UVM DJ heading toward the big league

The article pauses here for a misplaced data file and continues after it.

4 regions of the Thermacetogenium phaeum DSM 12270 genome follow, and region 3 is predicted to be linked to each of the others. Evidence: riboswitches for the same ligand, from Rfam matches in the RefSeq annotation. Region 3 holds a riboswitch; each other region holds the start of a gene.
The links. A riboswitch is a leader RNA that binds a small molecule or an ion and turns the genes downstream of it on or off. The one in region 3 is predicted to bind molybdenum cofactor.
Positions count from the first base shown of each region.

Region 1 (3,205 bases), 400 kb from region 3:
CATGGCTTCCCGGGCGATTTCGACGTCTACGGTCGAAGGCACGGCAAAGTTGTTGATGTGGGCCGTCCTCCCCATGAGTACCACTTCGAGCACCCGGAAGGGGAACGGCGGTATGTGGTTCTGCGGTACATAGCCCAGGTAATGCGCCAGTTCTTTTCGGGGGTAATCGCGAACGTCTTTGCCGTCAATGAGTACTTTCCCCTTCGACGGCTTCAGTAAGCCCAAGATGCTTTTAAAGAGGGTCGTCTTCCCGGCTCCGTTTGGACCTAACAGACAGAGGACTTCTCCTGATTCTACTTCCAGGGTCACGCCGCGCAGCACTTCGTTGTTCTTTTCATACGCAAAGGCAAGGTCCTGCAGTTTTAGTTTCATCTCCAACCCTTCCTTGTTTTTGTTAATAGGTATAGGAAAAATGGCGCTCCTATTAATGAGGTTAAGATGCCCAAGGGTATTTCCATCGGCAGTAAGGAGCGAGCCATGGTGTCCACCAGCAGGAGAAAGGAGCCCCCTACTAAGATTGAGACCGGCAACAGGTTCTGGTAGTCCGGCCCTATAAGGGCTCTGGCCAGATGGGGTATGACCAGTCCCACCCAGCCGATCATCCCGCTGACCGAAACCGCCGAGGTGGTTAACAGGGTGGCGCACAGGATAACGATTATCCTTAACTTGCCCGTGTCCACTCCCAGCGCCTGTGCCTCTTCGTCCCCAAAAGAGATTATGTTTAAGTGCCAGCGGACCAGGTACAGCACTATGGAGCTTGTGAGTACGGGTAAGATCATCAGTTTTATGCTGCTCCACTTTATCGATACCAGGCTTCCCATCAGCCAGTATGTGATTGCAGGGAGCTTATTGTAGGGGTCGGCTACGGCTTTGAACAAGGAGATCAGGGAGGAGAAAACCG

Sophomore and DJ Pierce Fulton has gained international recognition for his skillful fusion of house and electronic.The Vermont native spent last summer spinning for Yacht Week in southern Croatia. During the Mediterranean festival, yachts are rented out to sail around Spain, Croatia or Greece for the week and pull up to floating electronic venues.Fulton is determined, however, not to let his musical career interfere with his time at UVM.”I want to separate school and my production career … I’ve had to turn down a lot of jobs because of that,” Fulton said. “I would just get distracted, do badly and end up staying here longer.” Fulton furthermore made it clear that the trips he has taken to play shows in Ibiza, Spain and the Dominican Republic are separate from the what he is doing now and his musical beginnings.If he has an idea for his music now, chances are it is mapped out in one of three Moleskin notebooks. Though Fulton cannot remember how to formally write out his music, he comes from years of classical training, he said.A musical prodigy in a family of athletes, Fulton grew up listening to who his parents did: the Rolling Stones, the Doors – anything classic rock.”They would just sit there and be like ‘ Oh, play it again,'” Fulton said.”[I was] this little midget kid with a guitar, and they loved it.”It was years later, after metal, reggae and blues bands in high school when a Venezuelan exchange student introduced Pierce to the raging sounds of electronic and house music. The severity of difference between electronic and what he traditionally composed intrigued Fulton, and the new style of music resonated equally with him musically.In the summer of 2009, he began producing.With an official release in 2010, his presence on Beatport – the iTunes for DJs – grew.”When I pick up a guitar, it is like I am talking to you. I can play it – I know where everything is,” he said. “That is also what electronic has done. It was like another instrument … another language.”In Fulton’s music, there are no dramatic dubstep elements like lengthy womp solos – features of a style popularly associated with recreational drug use. When Fulton creates tracks, he approaches them as a musician and lover of music, not a spun-out partygoer.Fulton expressed his opinion that musicians and producers should not rely on such sound gimmicks and the influence on drug culture.”If [your music] can’t do anything on its own, you shouldn’t be there,” Fulton said on the matter. Instead, he sources from organic sounds. In a YouTube video, Fulton mixed his latest three-track EP “Pardon My French” from the convenience of a desk chair. Utilizing recorded Budweiser burps and ‘80s-inspired synths, Fulton demonstrates that less is often more interesting.It is this innovation and ambition to create, not reproduce, which led CR2, a powerhouse in the European electronic world, to sign Fulton.His first tracks did not impress labels of influence or clubs until his sound stood alone as both original and danceable. “At first it was cool, really chill, but it wasn’t exciting because I would go at electronic from a musician’s standpoint [rather] than that of a club,” Fulton said. Though he still produces mellow house tracks for his personal collection, Fulton is eager to progress.This winter break he will tour Brazil.What awaits Fulton after UVM – when he can focus on music full-time – is perhaps the most exciting but it is also unknown territory. “You have to be the biggest in this industry to succeed, and [right now] I am just rolling with what happens,” he said.